On top of the development agreements are master plans for each neighborhood, “detailing the residential lot layout, commercial buildings, open space, buffers and various amenities,” said Debbie Szpanka, public information officer for the town of Bluffton. For example, the master plan for Cypress Ridge calls for more than 1,800 homes, while The Haven at New Riverside calls for 555.


The Great Recession in 2009 put many of these projects on hold. Now, with the national and local economies recovered, construction has returned and the impact of the development agreements is being realized. Construction permits have been on a steady climb since 2012; in 2018, 807 permits were issued for new residential housing and 58 for new commercia buildings. As of Nov. 30, the town had issued 592 permits for new residential buildings and 36 permits for new commercial construction, a total value of just under $331 million.

With this growth, of course, comes a downside: More traffic, crowded schools, gentrification, and an impact on the fragile Lowcountry environment, including the tree canopy and May River.

“The pace of growth is difficult to control through the terms of the existing development agreements,” Sulka said. “Further, as Bluffton evolves, the development agreement provisions remain intact, with little room for unilateral revisions, unless the property owner and town mutually agree. Significant community concerns and Town Council priorities remain on the health of the May River and surrounding watersheds, available major roadway funding and public facilities. The agreements, as written and adopted more than 15 years ago, remain void of solutions to these significant community issues.” How to both protect the May River watershed while also accommodating growth will be one of the town’s greatest challenges.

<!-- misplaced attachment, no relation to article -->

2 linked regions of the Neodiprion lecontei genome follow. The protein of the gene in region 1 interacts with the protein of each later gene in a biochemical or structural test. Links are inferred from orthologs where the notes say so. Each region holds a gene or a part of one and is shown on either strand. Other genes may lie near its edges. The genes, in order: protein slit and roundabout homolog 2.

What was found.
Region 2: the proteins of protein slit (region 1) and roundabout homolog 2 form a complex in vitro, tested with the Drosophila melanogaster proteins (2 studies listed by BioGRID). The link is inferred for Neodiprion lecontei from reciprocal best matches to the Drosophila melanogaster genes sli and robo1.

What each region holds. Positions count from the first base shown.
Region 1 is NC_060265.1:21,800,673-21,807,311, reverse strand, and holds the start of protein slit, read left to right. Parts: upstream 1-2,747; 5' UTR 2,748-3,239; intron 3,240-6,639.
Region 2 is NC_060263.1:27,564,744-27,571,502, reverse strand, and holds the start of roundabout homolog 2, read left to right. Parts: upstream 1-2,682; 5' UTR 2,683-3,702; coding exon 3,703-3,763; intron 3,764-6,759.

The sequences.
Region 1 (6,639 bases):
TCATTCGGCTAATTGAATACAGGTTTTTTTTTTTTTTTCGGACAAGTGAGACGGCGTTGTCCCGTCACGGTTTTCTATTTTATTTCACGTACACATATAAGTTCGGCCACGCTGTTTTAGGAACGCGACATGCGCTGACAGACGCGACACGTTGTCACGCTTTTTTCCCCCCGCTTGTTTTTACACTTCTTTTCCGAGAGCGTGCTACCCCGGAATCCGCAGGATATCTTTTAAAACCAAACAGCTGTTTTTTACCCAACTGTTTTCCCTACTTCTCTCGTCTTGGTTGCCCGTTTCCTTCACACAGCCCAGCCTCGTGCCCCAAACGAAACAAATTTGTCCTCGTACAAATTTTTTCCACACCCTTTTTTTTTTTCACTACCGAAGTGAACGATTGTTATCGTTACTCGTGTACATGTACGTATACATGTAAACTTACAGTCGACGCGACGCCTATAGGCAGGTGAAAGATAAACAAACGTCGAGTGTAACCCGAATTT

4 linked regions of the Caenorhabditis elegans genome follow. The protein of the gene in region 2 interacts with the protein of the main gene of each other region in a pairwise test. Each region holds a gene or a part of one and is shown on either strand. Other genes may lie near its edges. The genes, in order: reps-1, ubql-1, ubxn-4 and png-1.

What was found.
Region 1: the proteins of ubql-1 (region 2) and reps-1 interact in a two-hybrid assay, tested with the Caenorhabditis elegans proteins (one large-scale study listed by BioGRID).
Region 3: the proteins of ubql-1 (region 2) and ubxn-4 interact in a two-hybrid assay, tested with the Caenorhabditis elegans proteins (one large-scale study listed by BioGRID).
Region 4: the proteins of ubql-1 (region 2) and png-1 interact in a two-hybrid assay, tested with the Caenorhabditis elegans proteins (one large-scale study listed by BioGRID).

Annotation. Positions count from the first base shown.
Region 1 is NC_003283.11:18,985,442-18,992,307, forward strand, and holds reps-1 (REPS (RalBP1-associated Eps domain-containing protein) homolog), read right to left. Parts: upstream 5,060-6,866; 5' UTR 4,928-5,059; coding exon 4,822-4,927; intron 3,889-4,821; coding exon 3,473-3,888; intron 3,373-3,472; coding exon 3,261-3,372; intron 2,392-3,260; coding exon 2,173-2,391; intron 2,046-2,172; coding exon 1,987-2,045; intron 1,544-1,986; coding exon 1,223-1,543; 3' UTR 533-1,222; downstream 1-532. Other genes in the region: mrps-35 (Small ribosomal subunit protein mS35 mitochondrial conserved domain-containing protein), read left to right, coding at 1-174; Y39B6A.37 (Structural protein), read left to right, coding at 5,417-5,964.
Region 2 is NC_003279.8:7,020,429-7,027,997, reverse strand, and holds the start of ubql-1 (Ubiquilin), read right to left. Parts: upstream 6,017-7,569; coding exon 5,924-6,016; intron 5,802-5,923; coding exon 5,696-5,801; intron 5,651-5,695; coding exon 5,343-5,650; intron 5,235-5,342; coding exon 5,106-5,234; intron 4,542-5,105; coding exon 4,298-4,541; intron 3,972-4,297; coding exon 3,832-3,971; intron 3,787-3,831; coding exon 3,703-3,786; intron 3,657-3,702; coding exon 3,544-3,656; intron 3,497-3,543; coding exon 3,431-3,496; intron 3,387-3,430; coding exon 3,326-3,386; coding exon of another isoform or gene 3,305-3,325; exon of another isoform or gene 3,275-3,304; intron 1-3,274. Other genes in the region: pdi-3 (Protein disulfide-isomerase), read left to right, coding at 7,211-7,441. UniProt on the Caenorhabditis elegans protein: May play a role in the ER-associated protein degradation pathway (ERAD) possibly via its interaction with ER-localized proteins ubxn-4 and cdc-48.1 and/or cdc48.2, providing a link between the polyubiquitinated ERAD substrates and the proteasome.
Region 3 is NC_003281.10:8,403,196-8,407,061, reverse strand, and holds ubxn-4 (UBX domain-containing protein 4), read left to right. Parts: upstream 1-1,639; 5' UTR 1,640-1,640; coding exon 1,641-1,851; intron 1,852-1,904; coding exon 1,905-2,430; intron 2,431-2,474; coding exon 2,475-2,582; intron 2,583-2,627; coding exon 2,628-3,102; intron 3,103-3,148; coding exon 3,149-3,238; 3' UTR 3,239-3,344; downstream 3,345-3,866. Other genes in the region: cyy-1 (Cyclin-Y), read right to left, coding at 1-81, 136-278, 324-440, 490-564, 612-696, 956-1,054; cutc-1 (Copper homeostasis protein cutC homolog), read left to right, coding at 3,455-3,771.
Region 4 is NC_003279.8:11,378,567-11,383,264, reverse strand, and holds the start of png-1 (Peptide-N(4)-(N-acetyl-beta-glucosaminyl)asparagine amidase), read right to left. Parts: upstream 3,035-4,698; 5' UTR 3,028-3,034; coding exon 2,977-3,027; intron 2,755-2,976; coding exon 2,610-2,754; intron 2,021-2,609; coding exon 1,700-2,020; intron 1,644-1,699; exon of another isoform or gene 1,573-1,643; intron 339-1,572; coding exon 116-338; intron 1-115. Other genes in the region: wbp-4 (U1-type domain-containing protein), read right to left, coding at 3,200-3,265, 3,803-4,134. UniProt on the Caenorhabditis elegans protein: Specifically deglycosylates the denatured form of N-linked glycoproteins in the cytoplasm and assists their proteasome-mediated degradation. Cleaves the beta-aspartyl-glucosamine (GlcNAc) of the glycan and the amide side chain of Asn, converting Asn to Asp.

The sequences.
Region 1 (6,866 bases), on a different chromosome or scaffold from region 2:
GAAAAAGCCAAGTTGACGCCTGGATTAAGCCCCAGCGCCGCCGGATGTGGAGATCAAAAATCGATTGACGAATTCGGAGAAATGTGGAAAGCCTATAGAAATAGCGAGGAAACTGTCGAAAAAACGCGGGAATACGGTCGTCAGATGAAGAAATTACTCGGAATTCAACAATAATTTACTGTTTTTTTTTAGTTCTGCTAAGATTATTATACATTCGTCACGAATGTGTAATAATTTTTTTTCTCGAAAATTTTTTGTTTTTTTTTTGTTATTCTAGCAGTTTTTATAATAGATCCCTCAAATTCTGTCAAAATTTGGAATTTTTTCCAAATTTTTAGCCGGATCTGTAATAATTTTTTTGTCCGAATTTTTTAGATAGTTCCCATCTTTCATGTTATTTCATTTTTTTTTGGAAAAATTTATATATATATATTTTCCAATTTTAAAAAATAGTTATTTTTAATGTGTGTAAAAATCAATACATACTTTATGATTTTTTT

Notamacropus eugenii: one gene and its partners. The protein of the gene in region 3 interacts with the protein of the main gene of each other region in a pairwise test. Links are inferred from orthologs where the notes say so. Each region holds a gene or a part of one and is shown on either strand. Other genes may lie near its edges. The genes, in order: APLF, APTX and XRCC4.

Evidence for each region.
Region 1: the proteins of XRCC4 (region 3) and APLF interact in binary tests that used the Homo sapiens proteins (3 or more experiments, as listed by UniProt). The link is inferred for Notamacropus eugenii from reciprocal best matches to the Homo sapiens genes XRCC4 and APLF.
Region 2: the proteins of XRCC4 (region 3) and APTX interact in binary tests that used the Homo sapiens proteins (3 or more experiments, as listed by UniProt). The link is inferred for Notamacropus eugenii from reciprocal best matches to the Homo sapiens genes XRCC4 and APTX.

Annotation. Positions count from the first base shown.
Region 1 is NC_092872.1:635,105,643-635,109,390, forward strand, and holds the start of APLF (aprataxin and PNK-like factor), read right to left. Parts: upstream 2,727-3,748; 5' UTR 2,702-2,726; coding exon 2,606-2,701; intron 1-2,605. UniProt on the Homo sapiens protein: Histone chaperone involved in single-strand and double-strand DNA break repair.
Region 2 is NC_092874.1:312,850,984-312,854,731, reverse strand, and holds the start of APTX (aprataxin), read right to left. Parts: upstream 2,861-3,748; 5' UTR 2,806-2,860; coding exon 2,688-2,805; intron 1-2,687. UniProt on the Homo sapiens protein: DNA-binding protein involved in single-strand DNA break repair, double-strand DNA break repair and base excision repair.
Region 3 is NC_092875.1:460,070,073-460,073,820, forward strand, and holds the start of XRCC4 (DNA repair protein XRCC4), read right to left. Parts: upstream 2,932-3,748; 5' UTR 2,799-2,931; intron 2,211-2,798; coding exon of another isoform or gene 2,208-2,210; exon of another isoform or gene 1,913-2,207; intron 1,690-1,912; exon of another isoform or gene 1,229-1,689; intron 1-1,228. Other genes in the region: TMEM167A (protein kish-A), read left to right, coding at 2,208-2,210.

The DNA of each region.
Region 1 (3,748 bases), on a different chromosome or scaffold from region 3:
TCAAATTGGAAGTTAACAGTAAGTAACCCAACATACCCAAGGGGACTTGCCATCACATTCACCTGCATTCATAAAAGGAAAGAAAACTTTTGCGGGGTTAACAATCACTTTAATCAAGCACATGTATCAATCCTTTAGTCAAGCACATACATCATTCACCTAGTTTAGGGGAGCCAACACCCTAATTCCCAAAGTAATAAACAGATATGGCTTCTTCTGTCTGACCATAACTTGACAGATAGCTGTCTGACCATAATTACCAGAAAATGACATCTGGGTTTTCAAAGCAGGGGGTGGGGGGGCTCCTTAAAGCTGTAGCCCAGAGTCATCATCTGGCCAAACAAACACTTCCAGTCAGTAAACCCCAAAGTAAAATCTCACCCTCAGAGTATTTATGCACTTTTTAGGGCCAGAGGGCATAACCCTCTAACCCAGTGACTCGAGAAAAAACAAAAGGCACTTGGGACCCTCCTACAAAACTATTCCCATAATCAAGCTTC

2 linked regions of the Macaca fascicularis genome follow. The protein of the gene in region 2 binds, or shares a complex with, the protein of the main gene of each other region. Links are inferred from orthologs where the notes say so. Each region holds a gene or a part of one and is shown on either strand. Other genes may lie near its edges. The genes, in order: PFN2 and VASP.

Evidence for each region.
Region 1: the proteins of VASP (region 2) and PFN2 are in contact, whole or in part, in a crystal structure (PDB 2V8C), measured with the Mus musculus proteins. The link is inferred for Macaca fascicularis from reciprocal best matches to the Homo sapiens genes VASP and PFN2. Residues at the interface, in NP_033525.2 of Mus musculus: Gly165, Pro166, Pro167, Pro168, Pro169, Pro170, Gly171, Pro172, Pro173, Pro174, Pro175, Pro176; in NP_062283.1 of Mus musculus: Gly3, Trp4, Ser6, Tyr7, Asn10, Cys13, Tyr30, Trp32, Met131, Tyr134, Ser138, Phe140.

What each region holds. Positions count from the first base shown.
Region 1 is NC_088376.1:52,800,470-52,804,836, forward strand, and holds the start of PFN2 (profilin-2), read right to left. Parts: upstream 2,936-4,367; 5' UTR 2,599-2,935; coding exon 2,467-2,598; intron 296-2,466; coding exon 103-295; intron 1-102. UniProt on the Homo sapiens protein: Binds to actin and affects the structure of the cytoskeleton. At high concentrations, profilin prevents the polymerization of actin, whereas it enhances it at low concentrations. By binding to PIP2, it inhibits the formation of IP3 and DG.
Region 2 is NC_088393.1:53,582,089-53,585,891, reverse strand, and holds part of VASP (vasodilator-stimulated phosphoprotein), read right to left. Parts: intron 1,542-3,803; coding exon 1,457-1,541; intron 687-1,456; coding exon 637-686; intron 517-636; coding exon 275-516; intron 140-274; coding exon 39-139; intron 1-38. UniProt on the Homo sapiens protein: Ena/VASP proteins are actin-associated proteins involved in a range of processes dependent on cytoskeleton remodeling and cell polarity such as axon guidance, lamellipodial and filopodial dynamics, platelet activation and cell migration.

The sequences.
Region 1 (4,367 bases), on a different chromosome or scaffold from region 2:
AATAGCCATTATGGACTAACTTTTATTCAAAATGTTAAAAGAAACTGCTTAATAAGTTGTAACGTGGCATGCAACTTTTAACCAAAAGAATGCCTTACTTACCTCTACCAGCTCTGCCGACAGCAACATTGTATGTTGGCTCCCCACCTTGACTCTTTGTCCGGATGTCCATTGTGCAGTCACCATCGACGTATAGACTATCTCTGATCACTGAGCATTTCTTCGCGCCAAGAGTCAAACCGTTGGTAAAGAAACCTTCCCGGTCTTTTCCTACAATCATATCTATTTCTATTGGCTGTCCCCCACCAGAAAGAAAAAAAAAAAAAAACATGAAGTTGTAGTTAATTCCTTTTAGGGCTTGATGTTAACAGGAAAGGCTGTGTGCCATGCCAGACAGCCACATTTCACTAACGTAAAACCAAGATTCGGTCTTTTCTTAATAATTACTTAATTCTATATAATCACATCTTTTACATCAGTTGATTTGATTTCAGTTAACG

School capacity and funding are also big issues that the Beaufort County School District must find solutions for. With almost 11,000 students in Bluffton area schools, “we can’t build schools fast enough,” said Jim Foster, director of communications for the Beaufort County School District.

In November, voters overwhelmingly passed a $290 million bond measure — the first since 2008. These new bonds will fund the construction of 16 new classrooms at River Ridge Academy and a 23-classroom, two-story addition at May River High School.

As Bluffton grows, so will the schools. “We will continue to monitor Bluffton growth and report to the board on the expected impacts to the school system,” said Robert Oetting, the school district’s chief operations officer. And for the first time, he added, Beaufort County is “working with the school district on establishing impact fees for all new developments in the county, but those fees are not currently in place.”

Meanwhile, the town of Bluffton wants to make sure the once-sleepy Southern hamlet retains its charm and livability even as it grows. The town has acquired land to create more open spaces, added parking throughout the Historic District (most recently at the former CrossFit 843 site on May River Road), converted properties to passive and active parks, restored historic homes, and completed the May River Road and Dr. Mellichamp Drive streetscapes.

Residents have taken notice of the town’s transformation.

“I grew up in Bluffton and it doesn’t seem like the same town,” said James Lamont, 37, who works in landscaping. “Some things are worse, some are better. But mostly it’s just a completely different thing now. I can’t even imagine it’s going to get bigger.” 

Coming next month: Part 2 of our Bluffton series: “How is growth affecting the May River?”